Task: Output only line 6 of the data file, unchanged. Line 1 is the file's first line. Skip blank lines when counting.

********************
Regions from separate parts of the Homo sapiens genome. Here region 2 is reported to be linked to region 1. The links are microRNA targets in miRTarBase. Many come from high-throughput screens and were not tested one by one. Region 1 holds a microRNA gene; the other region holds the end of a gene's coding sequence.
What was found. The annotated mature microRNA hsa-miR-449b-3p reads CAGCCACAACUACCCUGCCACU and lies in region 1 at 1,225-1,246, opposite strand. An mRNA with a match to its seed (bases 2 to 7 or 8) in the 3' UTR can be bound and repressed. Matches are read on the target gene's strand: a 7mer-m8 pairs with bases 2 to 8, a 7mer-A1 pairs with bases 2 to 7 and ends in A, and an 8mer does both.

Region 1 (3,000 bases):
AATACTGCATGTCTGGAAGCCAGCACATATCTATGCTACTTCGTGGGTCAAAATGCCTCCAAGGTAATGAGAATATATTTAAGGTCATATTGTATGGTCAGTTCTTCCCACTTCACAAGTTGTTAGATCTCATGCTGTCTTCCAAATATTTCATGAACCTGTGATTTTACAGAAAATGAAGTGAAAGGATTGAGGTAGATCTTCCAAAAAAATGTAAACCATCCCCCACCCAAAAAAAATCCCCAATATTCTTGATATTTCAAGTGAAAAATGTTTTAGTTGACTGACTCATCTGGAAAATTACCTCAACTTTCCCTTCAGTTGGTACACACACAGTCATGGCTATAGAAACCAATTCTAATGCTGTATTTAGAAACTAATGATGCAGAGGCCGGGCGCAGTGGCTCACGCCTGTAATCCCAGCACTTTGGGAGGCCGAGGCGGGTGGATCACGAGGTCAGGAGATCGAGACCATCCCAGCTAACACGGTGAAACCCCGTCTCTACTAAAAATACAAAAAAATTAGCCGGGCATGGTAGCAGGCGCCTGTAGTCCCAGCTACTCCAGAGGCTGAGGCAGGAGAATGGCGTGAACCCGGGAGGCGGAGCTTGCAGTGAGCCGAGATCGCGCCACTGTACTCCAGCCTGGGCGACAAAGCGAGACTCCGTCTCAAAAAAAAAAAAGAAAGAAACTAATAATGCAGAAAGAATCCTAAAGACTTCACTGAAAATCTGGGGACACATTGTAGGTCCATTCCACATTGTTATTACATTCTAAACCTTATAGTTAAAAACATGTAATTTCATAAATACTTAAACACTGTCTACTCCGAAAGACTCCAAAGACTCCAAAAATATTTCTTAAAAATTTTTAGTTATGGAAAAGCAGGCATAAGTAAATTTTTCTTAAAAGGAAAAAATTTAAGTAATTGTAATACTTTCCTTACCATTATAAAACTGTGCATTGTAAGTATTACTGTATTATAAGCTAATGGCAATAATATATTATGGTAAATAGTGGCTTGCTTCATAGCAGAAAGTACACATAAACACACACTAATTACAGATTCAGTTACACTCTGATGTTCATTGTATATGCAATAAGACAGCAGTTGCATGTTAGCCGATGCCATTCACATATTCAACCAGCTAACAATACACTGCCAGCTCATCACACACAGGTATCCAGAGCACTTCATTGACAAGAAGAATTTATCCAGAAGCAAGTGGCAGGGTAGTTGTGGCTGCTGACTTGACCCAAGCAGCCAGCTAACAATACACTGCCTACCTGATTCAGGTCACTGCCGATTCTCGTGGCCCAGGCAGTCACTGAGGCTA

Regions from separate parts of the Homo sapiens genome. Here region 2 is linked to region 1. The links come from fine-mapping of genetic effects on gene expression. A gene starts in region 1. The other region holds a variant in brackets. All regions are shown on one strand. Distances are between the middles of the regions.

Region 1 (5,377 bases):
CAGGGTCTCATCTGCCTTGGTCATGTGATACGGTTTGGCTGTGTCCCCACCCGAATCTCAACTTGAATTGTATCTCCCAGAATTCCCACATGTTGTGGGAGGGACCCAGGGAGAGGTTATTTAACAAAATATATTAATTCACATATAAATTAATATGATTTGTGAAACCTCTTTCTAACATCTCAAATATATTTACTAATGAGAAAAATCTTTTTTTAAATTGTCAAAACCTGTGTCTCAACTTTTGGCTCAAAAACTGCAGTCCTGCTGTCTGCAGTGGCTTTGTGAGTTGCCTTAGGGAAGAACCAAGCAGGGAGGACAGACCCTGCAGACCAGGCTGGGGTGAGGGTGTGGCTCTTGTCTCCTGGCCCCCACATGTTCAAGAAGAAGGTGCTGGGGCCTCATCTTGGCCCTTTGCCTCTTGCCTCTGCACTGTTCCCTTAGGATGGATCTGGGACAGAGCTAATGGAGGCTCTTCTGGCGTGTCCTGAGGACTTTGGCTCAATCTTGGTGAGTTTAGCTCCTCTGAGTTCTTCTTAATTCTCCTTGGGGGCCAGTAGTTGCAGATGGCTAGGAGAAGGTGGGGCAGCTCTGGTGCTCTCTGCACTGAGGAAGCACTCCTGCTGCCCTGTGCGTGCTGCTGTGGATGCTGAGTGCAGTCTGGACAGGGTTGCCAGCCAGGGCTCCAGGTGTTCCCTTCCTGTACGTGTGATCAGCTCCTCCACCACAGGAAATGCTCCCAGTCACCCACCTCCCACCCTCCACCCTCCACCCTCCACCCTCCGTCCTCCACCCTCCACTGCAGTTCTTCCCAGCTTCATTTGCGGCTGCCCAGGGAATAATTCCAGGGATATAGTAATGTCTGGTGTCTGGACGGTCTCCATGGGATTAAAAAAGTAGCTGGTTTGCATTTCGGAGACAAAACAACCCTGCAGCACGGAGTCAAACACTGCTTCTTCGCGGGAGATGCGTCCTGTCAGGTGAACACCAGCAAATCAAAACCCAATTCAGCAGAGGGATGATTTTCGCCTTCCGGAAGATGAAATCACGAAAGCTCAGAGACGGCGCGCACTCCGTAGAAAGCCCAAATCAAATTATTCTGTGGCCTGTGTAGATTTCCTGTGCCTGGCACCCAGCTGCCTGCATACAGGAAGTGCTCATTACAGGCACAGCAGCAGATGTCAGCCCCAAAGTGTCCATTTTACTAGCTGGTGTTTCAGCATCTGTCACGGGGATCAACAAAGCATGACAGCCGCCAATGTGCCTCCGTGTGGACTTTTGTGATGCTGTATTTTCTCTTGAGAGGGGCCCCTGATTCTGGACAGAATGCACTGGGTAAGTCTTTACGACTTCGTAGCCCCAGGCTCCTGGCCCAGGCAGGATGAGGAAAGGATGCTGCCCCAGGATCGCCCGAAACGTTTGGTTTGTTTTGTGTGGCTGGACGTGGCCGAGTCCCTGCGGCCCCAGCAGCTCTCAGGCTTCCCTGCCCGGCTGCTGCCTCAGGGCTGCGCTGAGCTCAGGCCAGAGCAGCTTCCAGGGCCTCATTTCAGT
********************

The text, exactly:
Region 1 (5,377 bases):